Academic journal article ETC.: A Review of General Semantics

Ramifications of Julian Jaynes's Theory of Consciousness for Traditional General Semantics

Academic journal article ETC.: A Review of General Semantics

Ramifications of Julian Jaynes's Theory of Consciousness for Traditional General Semantics

Article excerpt

Good morning. Thank you for coming. In my talk, first I will explore why general semantics theorists for over 70 years generally have overlooked the human behaviors that give rise to the sharpest and most violent of today's conflicts of world views--namely, religious behaviors. Second, I will introduce some theories formulated by cultural anthropologist Julian Jaynes which "explain" religion and which have helped me extensionalize my own definition of the so-called "verbal levels," a general semantics term I previously had defined intensionally. I will close by haranguing you briefly with an argument that the perspectives opened up by Jaynes can help us strengthen general semantics doctrines.

I trace the general neglect of religion by general semantics theorists back to Korzybski's own proud rejection of religious influences. He said this to students at the 1948-49 Institute of General Semantics intensive seminar:

    I was born a Pole in Warsaw in a very peculiar family. My father was
    an engineer and for generations they were either mathematicians or
    senators, lawyers, economists, engineers, what not--all scientific,
    scientific, scientific.... [T]he milieu of the country was Catholic,
    but we didn't have any need of any religion. We were not agnostic,
    we were not atheists, we were just scientific for generations, so
    although the milieu was Catholic, I was not contaminated.... This
    was very fundamental in my whole work. I was completely free. (1)

Korzybski's freedom came at a price. Thanks to his freedom, he hardly understood religion, even failing to recognize the religious content in a major event in his own life.

Please look with me at the "Silent and Verbal Levels Diagram" which Korzybski first produced in 1943 and which he later titled "The Process of Abstracting from an Electro-Colloidal Non-Aristotelian Point of View." (2) I want to use the diagram to make the point about Korzybski's weak understanding of religion. Note the label on the "happenings" at Level I: external or internal happenings. I ask you to imagine that this person--myself--wants to understand pregnancy. Due to gender limitations, the internal happenings to which the name "pregnancy" applies never have and never will occur inside me. All chain-sequences of abstractings that might produce some pregnancy understanding in me necessarily must pass outside those people in whom pregnancy happenings can and do occur. My understanding of pregnancy, built up from abstractings circuitously routed through books, pictures, oral narratives, etc.,--compare that to the potential understanding of an equally informed person who is or has been pregnant, especially a person who has been pregnant until term and/or pregnant on multiple occasions. Which person's abstraction almost surely preserves more intrinsic characteristics of first, second and third-level pregnancy? Which person's abstraction has lost signal strength and become more cluttered with extraneous characteristics? The abstracting process that produced Korzybski's understanding of religion parallels the process producing my understanding of pregnancy.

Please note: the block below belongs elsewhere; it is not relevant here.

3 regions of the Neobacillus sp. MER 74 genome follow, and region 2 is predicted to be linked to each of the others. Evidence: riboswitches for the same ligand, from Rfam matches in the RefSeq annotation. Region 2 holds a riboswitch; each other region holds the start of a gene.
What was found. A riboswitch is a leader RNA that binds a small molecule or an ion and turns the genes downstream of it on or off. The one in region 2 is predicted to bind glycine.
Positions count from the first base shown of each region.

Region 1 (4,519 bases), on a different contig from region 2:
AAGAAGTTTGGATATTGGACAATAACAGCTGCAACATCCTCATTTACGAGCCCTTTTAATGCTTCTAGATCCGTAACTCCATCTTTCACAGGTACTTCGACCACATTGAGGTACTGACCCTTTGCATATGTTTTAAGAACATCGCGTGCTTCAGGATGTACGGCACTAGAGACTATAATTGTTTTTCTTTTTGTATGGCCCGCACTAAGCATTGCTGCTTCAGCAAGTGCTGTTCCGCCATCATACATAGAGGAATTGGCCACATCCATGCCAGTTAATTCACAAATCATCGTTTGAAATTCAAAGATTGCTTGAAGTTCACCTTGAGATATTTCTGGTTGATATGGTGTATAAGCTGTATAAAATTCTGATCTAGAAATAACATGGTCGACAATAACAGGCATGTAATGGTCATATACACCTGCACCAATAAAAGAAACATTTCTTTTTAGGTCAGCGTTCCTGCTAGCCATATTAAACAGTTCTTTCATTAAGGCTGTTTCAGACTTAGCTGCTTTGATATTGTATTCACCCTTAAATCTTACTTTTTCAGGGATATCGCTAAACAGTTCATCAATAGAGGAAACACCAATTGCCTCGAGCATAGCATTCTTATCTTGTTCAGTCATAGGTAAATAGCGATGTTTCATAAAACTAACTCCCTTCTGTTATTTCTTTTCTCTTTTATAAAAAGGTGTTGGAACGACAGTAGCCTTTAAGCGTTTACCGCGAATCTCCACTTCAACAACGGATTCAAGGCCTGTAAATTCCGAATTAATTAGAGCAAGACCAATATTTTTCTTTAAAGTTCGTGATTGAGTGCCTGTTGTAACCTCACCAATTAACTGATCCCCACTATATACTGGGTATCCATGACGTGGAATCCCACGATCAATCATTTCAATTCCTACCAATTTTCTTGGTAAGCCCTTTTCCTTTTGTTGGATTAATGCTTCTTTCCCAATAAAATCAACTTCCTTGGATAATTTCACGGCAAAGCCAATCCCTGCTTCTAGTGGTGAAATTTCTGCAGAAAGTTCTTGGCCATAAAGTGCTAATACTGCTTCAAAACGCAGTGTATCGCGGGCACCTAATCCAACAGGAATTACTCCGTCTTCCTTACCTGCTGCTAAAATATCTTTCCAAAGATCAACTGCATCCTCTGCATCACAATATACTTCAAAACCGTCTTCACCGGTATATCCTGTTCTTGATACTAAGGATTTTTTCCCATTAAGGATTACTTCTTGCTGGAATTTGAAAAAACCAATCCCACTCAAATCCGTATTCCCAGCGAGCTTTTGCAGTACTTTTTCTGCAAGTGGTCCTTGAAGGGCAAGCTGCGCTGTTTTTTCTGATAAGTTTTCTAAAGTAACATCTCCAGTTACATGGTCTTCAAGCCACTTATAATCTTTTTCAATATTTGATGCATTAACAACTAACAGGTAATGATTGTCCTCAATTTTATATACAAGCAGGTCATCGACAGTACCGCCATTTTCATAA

The diagram shows clearly that our most vital processes actually
    happen on the silent non-verbal organismal levels, and so remain un-
    speakable. However, the verbal levels (IV) are of unique human
    importance because we can abstract on higher and higher verbal
    levels from I, II, III, etc. In human life IV represents means for
    inter-communicating and transmitting from individual to individual
    and generation to generation the accumulated experiences of
    individuals and the race....
    Alfred Korzybski, 1946

What else does Korzybski say about religion? I'll quote here the most summary of his statements that I have found, and acknowledging Harry Weinberg and Ramiro Alvarez as exceptions, it seems to me that our post-Korzybski theorists--at least until the convening of this weekend's conference--have not much cared to say more. …

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